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For years, best friends Sarah and Jennifer kept what they called the “Never List”: a list of actions to be avoided, for safety’s sake, at all costs. But one night, against their best instincts, they accept a cab ride with grave, everlasting consequences. For the next three years, they are held captive with two other girls in a dungeon-like cellar by a connoisseur of sadism.
Ten years later, at thirty-one, Sarah is still struggling to resume a normal life, living as a virtual recluse under a new name, unable to come to grips with the fact that Jennifer didn’t make it out of that cellar. Now, her abductor is up for parole and Sarah can no longer ignore the twisted letters he sends from jail.
Finally, Sarah decides to confront her phobias and the other survivors—who hold their own deep grudges against her. When she goes on a cross-country chase that takes her into the perverse world of BDSM, secret cults, and the arcane study of torture, she begins unraveling a mystery more horrifying than even she could have imagined.
Rating: 4 stars (out of 5)
The Never List started out great. I loved reading about the compulsive way that Sarah guarded herself from potential dangers through following a list of things to never do in order to stay safe. From the first few pages, I had the impression that this would be an awesome psychological thriller/mystery.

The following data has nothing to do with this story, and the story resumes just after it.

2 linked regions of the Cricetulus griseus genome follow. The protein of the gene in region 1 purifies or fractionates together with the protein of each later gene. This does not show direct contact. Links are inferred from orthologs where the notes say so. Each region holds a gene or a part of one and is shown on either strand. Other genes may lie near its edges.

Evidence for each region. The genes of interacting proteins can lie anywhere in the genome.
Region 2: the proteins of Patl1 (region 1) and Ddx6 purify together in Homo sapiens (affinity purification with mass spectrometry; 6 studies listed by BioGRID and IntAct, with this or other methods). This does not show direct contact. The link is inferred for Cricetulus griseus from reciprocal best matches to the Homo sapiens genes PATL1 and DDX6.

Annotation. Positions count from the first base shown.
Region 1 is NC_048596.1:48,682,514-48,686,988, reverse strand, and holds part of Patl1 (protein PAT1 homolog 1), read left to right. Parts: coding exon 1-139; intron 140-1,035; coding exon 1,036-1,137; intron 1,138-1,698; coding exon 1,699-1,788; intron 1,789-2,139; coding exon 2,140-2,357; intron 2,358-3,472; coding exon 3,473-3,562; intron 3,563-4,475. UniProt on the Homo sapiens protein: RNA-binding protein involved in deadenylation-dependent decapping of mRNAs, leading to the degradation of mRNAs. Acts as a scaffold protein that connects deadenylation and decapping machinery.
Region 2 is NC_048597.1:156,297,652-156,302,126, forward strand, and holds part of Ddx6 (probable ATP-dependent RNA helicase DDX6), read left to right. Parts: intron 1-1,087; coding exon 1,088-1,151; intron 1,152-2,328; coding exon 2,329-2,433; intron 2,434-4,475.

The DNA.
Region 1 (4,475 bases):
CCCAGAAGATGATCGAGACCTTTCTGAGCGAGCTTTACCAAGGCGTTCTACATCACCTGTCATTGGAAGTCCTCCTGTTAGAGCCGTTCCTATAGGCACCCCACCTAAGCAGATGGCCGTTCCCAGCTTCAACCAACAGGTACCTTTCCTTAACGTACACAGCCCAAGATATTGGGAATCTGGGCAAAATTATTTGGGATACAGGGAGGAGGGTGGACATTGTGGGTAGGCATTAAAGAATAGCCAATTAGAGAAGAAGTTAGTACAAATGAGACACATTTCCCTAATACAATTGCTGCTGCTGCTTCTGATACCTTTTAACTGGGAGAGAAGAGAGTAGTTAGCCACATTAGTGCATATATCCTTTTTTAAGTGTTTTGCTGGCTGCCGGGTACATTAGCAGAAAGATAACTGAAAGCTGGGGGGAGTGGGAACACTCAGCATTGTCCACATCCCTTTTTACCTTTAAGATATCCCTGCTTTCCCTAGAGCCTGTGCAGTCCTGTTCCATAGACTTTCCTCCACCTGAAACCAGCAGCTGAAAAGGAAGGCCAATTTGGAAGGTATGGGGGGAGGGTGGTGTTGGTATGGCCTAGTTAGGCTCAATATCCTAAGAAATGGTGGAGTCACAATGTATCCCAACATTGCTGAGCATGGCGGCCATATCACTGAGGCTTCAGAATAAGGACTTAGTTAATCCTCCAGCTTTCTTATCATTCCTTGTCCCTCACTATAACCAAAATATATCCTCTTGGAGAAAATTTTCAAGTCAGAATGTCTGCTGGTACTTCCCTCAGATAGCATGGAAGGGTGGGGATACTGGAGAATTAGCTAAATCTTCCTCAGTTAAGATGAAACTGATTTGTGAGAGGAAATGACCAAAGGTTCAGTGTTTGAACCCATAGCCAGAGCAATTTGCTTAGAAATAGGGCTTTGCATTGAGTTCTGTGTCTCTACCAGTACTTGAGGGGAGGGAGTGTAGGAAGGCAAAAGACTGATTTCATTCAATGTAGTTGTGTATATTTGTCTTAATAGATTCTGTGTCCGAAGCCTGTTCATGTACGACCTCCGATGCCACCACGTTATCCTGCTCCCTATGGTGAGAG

However, as the story unfolded, I found myself asking why Sarah was doing the things she did because they seemed to fly in the face of the regimen she established for herself. In one scene after another, she thrust herself into situations that a brave person wouldn't enter, much less someone as compulsively cautious as she was. I know that these events had to happen in order for there to be a story, but it still bothered me as I read it.
While the book was well written and entertaining throughout, I just found it too unbelievable given the makeup of the main character. Nevertheless, I recommend The Never List if you can suspend your beliefs.
Note that while this book isn't for the squeamish, I was grateful that the author didn't go into details about the tortures that various characters endured. Most of it was left to the reader's imagination. Well done in that respect.